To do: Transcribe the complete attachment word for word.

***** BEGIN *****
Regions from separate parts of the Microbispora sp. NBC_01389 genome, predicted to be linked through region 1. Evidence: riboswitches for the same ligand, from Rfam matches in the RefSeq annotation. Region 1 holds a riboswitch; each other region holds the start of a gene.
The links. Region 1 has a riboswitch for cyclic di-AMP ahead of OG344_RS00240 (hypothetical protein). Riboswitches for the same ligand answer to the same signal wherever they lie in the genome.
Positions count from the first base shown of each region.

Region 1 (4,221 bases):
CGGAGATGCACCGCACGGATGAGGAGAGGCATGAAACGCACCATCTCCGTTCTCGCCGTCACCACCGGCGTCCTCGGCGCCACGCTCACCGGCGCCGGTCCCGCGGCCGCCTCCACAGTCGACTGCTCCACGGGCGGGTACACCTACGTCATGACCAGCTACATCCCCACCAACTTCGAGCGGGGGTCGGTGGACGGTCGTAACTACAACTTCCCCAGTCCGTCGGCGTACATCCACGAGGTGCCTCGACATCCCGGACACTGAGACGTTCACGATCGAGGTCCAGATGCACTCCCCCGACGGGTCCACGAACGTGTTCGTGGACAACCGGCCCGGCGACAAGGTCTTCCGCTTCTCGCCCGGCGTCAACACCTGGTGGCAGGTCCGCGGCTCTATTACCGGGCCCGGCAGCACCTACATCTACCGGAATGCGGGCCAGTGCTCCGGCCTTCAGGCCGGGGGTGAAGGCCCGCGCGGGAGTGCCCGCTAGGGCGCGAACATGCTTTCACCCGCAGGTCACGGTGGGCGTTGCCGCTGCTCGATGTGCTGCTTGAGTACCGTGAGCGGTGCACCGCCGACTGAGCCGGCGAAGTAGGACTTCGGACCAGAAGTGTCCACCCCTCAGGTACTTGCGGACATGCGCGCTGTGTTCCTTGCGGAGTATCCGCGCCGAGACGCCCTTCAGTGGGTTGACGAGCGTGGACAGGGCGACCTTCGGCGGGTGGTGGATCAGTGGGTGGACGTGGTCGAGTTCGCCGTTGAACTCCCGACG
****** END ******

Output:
Regions from separate parts of the Microbispora sp. NBC_01389 genome, predicted to be linked through region 1. Evidence: riboswitches for the same ligand, from Rfam matches in the RefSeq annotation. Region 1 holds a riboswitch; each other region holds the start of a gene.
The links. Region 1 has a riboswitch for cyclic di-AMP ahead of OG344_RS00240 (hypothetical protein). Riboswitches for the same ligand answer to the same signal wherever they lie in the genome.
Positions count from the first base shown of each region.

Region 1 (4,221 bases):
CGGAGATGCACCGCACGGATGAGGAGAGGCATGAAACGCACCATCTCCGTTCTCGCCGTCACCACCGGCGTCCTCGGCGCCACGCTCACCGGCGCCGGTCCCGCGGCCGCCTCCACAGTCGACTGCTCCACGGGCGGGTACACCTACGTCATGACCAGCTACATCCCCACCAACTTCGAGCGGGGGTCGGTGGACGGTCGTAACTACAACTTCCCCAGTCCGTCGGCGTACATCCACGAGGTGCCTCGACATCCCGGACACTGAGACGTTCACGATCGAGGTCCAGATGCACTCCCCCGACGGGTCCACGAACGTGTTCGTGGACAACCGGCCCGGCGACAAGGTCTTCCGCTTCTCGCCCGGCGTCAACACCTGGTGGCAGGTCCGCGGCTCTATTACCGGGCCCGGCAGCACCTACATCTACCGGAATGCGGGCCAGTGCTCCGGCCTTCAGGCCGGGGGTGAAGGCCCGCGCGGGAGTGCCCGCTAGGGCGCGAACATGCTTTCACCCGCAGGTCACGGTGGGCGTTGCCGCTGCTCGATGTGCTGCTTGAGTACCGTGAGCGGTGCACCGCCGACTGAGCCGGCGAAGTAGGACTTCGGACCAGAAGTGTCCACCCCTCAGGTACTTGCGGACATGCGCGCTGTGTTCCTTGCGGAGTATCCGCGCCGAGACGCCCTTCAGTGGGTTGACGAGCGTGGACAGGGCGACCTTCGGCGGGTGGTGGATCAGTGGGTGGACGTGGTCGAGTTCGCCGTTGAACTCCCGACG